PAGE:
However, there are quite a few vorticellids that form colonies, and those are quite easy to detect: They are whitish to beige and look a bit like mildew. Small colonies consist only of a few specimens, but large colonies may cover an area of several centimeters in length. Those often have a cloud-like appearance. If you look closely, you can see the “heads” of the bell animalcules as tiny white spots within the cloud.

Schematic drawing ofCarchesium polypinum .

Drawing: Popular Science Monthly Volume 5, 1874

Vorticellids on the aquarium glass, next to a daphnia (Daphnia pulex ).

Photo: Oliver Mengedoht

Quite frequently, vorticellids are called “parasites” or “(faux) shrimp mold” – an absolutely unnecessary alarmism, since they have nothing in common with mold, and they are not a parasite! They merely sit on the carapace of the shrimp or crayfish without doing any harm: they are strictly ectocommensal organisms. With the possible exception of fish skin they won’t damage the substrate they are sitting on. The mucous membrane of a fish can indeed be harmed by vorticellids clinging to it, which makes the fish susceptible for secondary skin infections.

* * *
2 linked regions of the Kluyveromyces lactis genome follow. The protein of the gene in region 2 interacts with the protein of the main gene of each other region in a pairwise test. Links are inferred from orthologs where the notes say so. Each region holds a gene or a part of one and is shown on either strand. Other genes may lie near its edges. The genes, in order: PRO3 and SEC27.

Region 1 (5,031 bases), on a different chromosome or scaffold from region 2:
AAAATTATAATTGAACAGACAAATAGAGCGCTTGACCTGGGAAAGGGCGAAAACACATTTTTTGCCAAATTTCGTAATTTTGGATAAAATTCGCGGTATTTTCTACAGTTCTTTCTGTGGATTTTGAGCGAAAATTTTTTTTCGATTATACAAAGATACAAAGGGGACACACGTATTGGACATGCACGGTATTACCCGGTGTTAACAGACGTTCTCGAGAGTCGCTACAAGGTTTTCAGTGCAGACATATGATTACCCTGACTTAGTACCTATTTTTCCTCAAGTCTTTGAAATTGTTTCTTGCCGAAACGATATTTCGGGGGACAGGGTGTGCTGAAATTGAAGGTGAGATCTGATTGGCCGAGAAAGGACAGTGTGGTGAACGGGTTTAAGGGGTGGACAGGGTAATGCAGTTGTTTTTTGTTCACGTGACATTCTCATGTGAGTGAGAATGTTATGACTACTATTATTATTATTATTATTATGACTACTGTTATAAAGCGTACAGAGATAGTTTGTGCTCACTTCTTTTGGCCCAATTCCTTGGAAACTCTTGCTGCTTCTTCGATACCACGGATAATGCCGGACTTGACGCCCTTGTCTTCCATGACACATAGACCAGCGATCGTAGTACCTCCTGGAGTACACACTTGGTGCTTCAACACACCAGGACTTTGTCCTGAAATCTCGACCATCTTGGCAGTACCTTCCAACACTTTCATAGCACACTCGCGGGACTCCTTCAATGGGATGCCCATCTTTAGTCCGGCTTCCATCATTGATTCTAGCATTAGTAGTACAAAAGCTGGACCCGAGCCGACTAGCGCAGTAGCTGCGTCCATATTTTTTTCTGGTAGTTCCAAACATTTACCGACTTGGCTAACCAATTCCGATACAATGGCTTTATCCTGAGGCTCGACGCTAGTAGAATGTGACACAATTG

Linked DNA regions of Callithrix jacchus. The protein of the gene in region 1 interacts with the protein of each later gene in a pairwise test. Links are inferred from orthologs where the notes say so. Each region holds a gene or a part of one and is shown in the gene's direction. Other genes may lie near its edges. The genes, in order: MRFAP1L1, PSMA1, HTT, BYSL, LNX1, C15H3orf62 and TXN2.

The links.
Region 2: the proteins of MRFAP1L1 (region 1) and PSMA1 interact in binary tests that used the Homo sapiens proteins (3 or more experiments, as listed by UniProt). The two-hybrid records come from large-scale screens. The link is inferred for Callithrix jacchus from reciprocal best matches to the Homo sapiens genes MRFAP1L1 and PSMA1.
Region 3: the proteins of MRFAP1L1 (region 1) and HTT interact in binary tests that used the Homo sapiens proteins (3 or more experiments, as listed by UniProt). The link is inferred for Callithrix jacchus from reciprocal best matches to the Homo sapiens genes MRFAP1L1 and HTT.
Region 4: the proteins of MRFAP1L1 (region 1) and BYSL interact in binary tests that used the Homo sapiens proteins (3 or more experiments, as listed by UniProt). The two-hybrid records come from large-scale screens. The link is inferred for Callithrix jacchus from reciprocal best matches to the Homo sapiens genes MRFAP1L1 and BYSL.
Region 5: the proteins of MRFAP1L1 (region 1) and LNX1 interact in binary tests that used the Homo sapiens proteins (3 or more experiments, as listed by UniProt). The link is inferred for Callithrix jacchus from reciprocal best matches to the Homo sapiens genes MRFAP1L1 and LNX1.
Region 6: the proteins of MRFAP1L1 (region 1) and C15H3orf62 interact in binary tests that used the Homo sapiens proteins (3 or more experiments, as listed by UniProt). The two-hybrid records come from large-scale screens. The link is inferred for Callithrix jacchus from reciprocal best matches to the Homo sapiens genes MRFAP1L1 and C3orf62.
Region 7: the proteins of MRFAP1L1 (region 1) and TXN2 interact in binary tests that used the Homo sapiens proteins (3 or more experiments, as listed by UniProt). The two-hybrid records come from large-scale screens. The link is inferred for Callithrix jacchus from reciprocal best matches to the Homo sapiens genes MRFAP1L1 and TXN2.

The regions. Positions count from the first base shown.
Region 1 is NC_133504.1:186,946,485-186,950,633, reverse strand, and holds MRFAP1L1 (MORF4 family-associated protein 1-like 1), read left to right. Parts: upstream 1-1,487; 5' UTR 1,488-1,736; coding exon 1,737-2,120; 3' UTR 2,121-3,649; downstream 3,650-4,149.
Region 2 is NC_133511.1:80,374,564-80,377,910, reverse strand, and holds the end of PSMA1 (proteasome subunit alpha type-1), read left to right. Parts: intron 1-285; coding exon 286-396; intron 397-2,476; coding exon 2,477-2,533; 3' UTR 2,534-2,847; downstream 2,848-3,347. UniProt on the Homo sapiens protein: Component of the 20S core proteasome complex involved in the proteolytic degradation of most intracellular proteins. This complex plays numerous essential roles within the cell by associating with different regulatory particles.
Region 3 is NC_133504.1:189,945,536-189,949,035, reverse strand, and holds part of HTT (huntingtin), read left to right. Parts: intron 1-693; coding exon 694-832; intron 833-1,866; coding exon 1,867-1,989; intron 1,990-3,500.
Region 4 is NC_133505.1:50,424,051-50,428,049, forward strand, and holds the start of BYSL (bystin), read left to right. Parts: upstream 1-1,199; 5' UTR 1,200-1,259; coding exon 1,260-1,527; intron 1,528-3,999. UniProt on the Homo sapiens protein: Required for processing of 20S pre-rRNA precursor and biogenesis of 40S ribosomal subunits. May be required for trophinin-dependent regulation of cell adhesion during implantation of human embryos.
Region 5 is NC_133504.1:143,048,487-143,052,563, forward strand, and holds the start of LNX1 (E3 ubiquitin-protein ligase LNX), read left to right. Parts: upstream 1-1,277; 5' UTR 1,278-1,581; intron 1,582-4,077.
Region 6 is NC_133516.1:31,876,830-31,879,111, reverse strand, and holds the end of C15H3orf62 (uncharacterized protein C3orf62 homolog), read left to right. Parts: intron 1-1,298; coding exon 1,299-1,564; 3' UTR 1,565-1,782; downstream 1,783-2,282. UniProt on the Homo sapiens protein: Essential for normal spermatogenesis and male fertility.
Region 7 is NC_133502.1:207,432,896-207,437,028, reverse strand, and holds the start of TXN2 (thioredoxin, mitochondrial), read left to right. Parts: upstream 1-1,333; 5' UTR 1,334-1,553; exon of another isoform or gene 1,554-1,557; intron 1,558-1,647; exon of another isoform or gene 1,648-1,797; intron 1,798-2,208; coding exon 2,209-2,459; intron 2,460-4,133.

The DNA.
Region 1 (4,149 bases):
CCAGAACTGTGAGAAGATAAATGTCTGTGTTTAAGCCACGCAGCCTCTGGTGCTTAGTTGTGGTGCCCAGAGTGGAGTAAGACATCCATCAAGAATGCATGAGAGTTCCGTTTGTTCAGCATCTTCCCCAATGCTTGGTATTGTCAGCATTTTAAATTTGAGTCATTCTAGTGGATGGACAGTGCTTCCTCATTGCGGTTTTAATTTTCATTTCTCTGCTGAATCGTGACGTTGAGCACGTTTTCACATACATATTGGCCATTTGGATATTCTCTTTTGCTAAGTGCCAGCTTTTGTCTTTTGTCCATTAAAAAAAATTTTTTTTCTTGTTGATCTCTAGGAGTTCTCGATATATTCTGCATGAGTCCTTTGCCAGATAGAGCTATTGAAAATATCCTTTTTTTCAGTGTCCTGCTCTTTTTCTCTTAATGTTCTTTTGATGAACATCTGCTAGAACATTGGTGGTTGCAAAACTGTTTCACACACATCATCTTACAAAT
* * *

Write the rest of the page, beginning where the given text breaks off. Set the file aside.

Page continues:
When their habitat starts to deteriorate, if the waterbody dries out or food gets scarce, vorticellids can encapsulate, thus forming a cyst, which is so light in weight that it can be carried away by the wind and becomes part of the natural dust. In nature, this is a great strategy to reach a new biotope, and at the same time this is also how vorticellids find their way into our aquaria – they literally come out of thin air!

Bell animalcules magnified by the factor 160; the L-shaped structure is the nucleus.

Photo: Picturepest-CCBY20

Vorticella campanula sitting on an a

Photo: Giuseppe Vago / CC-BY 2.0

Of course you can also introduce them as they sit on invertebrates, plants or decoration from running aquaria. A small number of these tiny organisms in the aquarium is absolutely no reason to worry, they are a normal part of the biotope, and play an important role in the ecosystem as they keep the bacteria population in check.

Vorticellidae on the shell of a Common Ramshorn Snail (Planorbis planorbis ) in a pond at Kirchwerder, Hamburg, Germany.

Photo: Aiwok CC BY-SA 3.0